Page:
The Ipcress File by Len Deighton
The story starts when the unnamed protagonist (called Harry Palmer and played by Michael Caine in the 1965 movie adaptation) is transferred from his old post in Military Intelligence – probably part of what is now called MI5 – into a counter-espionage unit led by the enigmatic character Dalby. Here he learns that British scientists have been disappearing over the past few months and it’s their job to find out what is happening and stop it. Of course things are simply not that easy. The chief suspect is thought to be a double agent – although there’s no proof that he is – and the one scientist they get back has large chunks of his memory missing and is now useless to HM Government. If that wasn’t bad enough the American’s suspect that MI5 has been penetrated by the Russians and ‘Harry’ is their main suspect.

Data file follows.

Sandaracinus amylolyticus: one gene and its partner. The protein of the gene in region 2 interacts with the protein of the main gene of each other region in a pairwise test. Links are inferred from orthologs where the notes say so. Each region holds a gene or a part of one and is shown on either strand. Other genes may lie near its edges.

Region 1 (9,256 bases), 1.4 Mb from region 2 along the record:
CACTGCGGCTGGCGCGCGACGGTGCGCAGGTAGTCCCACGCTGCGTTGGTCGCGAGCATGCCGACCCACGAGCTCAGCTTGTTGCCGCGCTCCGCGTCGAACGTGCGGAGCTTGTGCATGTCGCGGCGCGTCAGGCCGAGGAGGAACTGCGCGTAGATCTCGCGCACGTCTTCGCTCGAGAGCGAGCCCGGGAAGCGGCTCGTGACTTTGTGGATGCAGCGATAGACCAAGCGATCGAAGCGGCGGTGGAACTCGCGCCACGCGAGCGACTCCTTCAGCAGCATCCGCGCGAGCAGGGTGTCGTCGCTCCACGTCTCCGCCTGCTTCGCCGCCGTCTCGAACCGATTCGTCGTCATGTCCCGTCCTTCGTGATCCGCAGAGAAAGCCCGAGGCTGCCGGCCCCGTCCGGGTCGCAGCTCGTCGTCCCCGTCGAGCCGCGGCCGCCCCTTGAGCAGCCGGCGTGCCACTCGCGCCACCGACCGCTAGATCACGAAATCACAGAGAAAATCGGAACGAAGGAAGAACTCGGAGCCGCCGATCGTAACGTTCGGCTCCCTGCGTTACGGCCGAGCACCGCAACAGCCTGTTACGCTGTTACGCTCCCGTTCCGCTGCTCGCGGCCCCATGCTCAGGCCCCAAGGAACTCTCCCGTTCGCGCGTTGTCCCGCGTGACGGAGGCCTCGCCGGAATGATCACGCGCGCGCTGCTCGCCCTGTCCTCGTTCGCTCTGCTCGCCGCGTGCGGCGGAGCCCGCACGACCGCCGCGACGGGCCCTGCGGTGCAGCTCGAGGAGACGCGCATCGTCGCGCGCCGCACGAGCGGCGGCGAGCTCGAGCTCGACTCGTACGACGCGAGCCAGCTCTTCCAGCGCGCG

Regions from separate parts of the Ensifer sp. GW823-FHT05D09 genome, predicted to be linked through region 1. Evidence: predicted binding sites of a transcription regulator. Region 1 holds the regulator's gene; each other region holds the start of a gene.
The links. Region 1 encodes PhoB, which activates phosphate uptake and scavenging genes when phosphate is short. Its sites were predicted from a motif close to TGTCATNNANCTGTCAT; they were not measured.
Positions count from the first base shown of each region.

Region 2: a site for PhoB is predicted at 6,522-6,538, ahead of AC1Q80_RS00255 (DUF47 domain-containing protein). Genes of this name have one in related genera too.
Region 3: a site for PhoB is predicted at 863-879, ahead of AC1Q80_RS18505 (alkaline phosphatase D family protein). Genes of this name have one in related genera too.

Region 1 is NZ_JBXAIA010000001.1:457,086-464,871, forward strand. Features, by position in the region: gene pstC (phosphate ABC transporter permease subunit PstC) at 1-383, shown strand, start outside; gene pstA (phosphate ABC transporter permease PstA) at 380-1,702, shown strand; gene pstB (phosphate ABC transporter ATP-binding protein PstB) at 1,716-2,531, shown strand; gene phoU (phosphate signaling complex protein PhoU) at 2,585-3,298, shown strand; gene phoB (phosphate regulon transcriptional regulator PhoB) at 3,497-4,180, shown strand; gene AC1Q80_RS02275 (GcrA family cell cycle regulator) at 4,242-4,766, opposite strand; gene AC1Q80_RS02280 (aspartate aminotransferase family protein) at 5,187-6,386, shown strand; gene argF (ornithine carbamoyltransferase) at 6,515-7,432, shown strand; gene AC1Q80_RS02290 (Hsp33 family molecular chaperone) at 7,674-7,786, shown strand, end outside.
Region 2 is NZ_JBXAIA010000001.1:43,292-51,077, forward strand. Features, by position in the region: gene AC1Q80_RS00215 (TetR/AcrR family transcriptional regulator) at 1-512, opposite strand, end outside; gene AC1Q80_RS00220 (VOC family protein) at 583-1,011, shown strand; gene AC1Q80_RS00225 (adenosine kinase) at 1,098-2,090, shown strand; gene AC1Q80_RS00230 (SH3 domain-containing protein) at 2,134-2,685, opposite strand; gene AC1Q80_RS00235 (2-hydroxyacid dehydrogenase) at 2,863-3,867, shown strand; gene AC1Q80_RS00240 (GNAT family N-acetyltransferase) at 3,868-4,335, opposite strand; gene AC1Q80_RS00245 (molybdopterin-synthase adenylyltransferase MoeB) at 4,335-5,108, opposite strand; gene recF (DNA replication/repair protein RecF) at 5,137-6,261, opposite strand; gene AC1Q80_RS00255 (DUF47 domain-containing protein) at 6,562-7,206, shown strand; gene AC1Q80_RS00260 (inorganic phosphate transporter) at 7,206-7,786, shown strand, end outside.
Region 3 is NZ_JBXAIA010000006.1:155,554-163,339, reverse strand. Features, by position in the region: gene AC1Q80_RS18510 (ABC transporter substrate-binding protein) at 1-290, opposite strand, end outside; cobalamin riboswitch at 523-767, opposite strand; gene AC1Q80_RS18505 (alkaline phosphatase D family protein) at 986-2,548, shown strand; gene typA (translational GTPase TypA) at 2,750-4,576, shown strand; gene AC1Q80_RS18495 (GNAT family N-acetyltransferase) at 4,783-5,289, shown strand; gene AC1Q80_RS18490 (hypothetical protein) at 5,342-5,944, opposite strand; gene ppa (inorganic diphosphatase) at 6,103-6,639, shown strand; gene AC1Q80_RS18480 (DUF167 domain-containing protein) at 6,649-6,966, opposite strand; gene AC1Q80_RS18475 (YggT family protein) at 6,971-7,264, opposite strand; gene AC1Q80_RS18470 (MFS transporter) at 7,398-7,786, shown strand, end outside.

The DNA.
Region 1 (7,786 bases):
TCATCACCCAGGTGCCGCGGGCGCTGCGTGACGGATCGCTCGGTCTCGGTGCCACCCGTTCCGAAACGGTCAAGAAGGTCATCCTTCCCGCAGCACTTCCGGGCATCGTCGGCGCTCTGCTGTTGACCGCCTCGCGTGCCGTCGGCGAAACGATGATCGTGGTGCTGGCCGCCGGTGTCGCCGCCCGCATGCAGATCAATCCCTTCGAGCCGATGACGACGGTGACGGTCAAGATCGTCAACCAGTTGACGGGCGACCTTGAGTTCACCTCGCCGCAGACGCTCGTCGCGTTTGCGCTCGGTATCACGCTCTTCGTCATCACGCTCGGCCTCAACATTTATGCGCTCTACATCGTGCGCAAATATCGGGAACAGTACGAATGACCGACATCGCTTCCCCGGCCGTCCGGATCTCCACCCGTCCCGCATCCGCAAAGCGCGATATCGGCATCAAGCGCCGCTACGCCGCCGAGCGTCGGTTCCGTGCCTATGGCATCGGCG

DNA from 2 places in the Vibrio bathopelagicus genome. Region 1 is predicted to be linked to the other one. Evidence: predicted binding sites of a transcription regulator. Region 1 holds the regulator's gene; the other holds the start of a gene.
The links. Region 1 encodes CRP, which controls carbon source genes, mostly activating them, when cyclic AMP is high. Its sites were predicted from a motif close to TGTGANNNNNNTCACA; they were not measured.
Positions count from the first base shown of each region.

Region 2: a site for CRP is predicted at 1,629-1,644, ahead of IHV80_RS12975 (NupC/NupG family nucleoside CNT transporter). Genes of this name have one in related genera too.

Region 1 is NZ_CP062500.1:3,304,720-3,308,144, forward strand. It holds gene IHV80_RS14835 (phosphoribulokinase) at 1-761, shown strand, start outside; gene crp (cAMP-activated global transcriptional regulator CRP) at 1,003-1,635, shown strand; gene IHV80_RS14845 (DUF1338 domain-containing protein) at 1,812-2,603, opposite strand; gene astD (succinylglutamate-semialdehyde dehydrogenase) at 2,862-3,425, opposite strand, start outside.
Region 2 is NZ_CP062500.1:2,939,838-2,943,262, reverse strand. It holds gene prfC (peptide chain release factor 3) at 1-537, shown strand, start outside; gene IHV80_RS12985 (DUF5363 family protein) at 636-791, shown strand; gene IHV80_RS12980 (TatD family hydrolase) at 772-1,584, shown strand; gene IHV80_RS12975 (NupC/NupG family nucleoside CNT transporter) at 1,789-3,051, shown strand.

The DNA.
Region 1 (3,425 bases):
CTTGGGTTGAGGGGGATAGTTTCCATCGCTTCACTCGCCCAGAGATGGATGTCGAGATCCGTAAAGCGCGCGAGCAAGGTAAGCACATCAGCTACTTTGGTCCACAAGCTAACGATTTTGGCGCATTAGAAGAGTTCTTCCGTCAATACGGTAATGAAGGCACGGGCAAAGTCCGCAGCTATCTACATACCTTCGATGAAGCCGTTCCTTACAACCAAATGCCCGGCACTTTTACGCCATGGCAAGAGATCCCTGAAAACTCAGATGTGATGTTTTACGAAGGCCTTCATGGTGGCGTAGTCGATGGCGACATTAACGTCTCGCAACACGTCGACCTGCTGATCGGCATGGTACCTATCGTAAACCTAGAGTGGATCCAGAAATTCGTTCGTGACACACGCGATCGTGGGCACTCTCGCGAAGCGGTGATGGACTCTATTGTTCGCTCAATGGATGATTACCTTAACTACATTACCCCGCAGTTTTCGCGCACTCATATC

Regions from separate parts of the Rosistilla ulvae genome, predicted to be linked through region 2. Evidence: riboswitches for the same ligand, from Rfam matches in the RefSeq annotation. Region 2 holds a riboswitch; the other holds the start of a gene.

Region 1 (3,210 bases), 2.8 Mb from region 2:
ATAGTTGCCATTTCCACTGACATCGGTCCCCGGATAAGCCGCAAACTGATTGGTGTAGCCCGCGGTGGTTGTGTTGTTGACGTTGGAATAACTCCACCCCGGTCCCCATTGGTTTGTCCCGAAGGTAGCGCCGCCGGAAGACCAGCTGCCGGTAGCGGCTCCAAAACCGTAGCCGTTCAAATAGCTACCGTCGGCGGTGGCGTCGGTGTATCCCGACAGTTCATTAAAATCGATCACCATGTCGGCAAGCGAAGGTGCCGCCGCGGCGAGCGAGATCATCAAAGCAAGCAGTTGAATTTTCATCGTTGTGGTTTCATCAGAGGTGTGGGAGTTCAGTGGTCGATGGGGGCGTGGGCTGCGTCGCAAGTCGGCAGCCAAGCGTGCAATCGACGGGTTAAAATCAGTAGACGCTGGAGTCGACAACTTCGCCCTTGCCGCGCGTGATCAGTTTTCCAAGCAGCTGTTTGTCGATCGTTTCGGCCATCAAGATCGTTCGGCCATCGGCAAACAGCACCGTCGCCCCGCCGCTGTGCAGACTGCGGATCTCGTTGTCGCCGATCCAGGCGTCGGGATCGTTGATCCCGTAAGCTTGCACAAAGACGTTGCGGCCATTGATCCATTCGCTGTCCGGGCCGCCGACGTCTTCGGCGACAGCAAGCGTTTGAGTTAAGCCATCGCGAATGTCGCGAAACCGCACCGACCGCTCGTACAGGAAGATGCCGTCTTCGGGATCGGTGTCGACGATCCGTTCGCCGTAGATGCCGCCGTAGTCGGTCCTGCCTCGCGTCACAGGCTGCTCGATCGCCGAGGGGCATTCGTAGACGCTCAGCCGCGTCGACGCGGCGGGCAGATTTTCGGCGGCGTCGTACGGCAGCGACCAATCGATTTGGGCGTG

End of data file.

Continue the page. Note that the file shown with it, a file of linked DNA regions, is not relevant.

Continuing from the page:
When it was published in 1962 this novel was hailed as a breakthrough in the espionage genre. For the first time spying was shown as just another job with meetings, file keeping, arguments over expenses and heavy layers of bureaucracy. It showed, or at least appeared to show, the more down-to-earth side of things. So much so that it drips with the details and minutia that embedded it firmly in its time and place thereby dating it very badly. Probably a good thing at the time but over 40 years later maybe not – except maybe for the social historians amongst its readership. That may have been part of what helped confused me for ¾ of the book. Although it was eminently readable I really didn’t have much of a clue what was going on. Memories of the film didn’t help much as (IIRC) the plot was significantly different – with enough similarities to make it even more confusing! I’ve read several Deighton books in the past – most recently XPD – and have pretty much enjoyed all of them (in particular SS-GB). But I can’t honestly say the same about this offering. One for dedicated Deighton fans only I think.